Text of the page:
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What Chernobyl's Wildlife Can Teach Humans

As more nuclear power plants are built around the globe, understanding the effects of radiation is essential

Wild horses running in Chernobyl's Exclusion Zone (Getty Images)

The 1,000-square mile exclusion zone surrounding the Chernobyl Nuclear Power Plant has remained virtually free from human intrusion for the last 30 years—ever since the landscape was blanketed in lethal levels of radiation following a catastrophic meltdown. The years since have seen a gradual rewilding of the area, with nature reclaiming the ghost town surrounding the defunct plant, and animals large and small moving into the surrounding forests. Headlines trumpet that the wildlife is “thriving,” “flourishing,” and ruling the landscape.

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Women Astronauts Struggle To Break Earth’s Glass Ceiling

Interstellar progress is slow to come

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Gender imbalance isn’t something limited to earthly realms such as computer science, physics and aviation. Its nefarious reach also extends into outer space. Just look at the stats: of the 540 people who have journeyed out of this world, only a measly 11 percent were women. Nearly all of them—50 of 59—were in NASA (USA! USA!). But don’t get too excited—that’s still less than 20 percent of the total number of people that the agency has sent to space since 1961.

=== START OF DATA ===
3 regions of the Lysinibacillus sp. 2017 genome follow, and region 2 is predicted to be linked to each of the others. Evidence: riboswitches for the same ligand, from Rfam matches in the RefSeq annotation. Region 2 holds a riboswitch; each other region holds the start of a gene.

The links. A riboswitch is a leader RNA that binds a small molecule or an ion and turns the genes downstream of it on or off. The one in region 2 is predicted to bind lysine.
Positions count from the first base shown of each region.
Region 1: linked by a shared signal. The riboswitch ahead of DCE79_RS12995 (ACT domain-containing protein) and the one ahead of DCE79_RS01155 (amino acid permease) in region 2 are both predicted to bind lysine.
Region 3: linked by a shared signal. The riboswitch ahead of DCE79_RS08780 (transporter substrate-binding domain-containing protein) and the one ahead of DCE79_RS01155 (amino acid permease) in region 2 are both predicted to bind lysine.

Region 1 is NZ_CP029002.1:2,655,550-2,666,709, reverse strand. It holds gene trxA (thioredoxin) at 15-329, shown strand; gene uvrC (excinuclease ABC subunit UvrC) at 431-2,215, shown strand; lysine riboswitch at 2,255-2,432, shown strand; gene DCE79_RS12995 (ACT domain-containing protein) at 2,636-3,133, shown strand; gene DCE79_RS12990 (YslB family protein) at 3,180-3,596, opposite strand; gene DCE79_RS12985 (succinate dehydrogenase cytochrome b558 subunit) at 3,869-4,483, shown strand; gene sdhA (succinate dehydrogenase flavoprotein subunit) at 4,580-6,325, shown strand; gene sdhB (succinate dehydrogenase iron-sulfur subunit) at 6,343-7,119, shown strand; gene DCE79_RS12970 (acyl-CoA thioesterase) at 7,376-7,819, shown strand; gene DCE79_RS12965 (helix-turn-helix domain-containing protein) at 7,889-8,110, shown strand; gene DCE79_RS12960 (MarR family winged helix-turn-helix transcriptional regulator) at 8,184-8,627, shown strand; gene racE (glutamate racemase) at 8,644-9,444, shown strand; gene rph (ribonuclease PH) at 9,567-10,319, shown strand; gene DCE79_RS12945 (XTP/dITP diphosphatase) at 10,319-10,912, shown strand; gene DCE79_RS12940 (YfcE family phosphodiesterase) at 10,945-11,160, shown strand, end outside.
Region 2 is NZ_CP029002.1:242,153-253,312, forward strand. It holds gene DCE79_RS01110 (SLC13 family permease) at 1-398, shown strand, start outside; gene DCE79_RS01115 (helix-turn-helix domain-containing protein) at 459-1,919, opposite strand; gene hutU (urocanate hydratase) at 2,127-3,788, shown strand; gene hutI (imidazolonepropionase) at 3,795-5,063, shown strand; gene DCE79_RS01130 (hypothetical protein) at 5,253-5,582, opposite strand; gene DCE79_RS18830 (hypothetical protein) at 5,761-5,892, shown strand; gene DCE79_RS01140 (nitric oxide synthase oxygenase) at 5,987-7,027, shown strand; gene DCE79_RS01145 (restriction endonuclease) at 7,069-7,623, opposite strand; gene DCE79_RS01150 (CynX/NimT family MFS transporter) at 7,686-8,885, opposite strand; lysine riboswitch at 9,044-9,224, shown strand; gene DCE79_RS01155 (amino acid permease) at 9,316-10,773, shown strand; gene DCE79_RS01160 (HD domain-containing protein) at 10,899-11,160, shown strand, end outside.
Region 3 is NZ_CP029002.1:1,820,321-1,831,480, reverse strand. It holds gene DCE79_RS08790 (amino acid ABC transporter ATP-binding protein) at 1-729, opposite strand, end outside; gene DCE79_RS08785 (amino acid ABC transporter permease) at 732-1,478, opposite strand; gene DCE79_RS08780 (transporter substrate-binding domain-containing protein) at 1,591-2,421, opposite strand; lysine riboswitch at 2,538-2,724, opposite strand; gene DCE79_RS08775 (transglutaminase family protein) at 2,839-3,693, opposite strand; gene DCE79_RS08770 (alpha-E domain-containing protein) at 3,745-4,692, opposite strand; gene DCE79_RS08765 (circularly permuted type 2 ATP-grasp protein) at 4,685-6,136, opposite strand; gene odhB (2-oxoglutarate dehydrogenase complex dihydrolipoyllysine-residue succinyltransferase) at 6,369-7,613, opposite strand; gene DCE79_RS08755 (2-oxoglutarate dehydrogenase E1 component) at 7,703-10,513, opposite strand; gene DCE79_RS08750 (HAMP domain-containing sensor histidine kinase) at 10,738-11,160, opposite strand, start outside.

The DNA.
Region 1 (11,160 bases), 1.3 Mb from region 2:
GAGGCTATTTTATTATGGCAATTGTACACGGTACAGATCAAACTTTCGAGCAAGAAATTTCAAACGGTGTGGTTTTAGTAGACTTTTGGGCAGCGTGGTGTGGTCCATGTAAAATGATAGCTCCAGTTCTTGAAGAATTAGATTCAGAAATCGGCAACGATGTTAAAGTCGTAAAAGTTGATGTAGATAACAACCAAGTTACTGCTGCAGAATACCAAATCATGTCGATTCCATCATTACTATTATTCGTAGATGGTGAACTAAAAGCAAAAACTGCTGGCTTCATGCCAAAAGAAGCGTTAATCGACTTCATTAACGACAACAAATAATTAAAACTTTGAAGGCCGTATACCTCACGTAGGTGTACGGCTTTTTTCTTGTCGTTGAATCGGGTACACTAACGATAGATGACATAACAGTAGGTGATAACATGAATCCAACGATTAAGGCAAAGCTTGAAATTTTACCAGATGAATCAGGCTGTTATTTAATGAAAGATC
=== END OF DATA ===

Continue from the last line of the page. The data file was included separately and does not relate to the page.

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Fighting The War On Trash

Cops seriously cracking down on jerks who litter

Around the world, warming weather brings picnics, festivals, walks in the park—and garbage. Lots and lots of garbage. Refuse tossed by outdoors-goers, too lazy to clean up after themselves (or too dizzy from sunshine and day-drinking), costs millions each year. That tally also includes dog owners—for whom there is a special place reserved in hell—who do not pick up their pooches’ poo.

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Pigeons Wearing Backpacks Are Helping Save London

The disrespected “rats with wings” are helping combat excessive pollution in the heart of Britain

In London, toy drones aren’t the oddest spectacle floating overhead. The keen eye may spy a pigeon with a backpack.

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A look at the monstrous amount of whey that can come from cheese production.

The French are stylishly tackling food waste with a picturesque new power plant, high in the Alps, that converts cheese waste to electricity. Located in the quaint Alpine town of Albertville, the plant will use Beaufort cheese whey—a liquid produced during the cheesemaking process that often winds up in the garbage—to fuel biogas reactors. The resulting gas will be enough to power a community of around 1,500 people, reports the Telegraph.

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